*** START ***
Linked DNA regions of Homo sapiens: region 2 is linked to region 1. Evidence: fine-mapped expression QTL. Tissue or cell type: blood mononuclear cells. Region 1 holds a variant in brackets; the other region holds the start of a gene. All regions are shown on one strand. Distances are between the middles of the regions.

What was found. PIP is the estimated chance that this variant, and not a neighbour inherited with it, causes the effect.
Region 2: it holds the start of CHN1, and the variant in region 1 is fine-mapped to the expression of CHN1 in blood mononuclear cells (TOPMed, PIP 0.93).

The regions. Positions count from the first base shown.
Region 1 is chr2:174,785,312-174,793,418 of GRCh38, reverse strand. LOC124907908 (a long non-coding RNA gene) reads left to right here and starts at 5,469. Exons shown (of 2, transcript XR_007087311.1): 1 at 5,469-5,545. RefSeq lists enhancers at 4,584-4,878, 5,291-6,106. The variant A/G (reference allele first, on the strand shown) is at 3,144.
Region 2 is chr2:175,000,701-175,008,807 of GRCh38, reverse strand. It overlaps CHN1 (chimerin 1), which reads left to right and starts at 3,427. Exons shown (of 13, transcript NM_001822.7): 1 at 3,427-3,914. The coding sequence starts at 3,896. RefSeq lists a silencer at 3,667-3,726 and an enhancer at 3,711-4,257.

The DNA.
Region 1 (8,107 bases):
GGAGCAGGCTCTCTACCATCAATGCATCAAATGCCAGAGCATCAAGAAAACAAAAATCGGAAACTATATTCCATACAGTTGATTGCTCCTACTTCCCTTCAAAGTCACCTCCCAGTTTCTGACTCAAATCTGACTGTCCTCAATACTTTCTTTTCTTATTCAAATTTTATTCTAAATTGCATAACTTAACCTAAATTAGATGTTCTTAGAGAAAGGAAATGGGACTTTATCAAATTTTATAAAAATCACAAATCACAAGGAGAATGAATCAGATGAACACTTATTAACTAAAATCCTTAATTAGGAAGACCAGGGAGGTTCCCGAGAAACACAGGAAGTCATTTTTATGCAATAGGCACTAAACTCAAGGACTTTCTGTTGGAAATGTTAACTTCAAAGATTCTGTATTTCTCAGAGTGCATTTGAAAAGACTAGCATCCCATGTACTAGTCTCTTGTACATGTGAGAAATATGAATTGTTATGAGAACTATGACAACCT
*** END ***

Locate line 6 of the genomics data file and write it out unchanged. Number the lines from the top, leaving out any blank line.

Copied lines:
Region 2 is chr2:175,000,701-175,008,807 of GRCh38, reverse strand. It overlaps CHN1 (chimerin 1), which reads left to right and starts at 3,427. Exons shown (of 13, transcript NM_001822.7): 1 at 3,427-3,914. The coding sequence starts at 3,896. RefSeq lists a silencer at 3,667-3,726 and an enhancer at 3,711-4,257.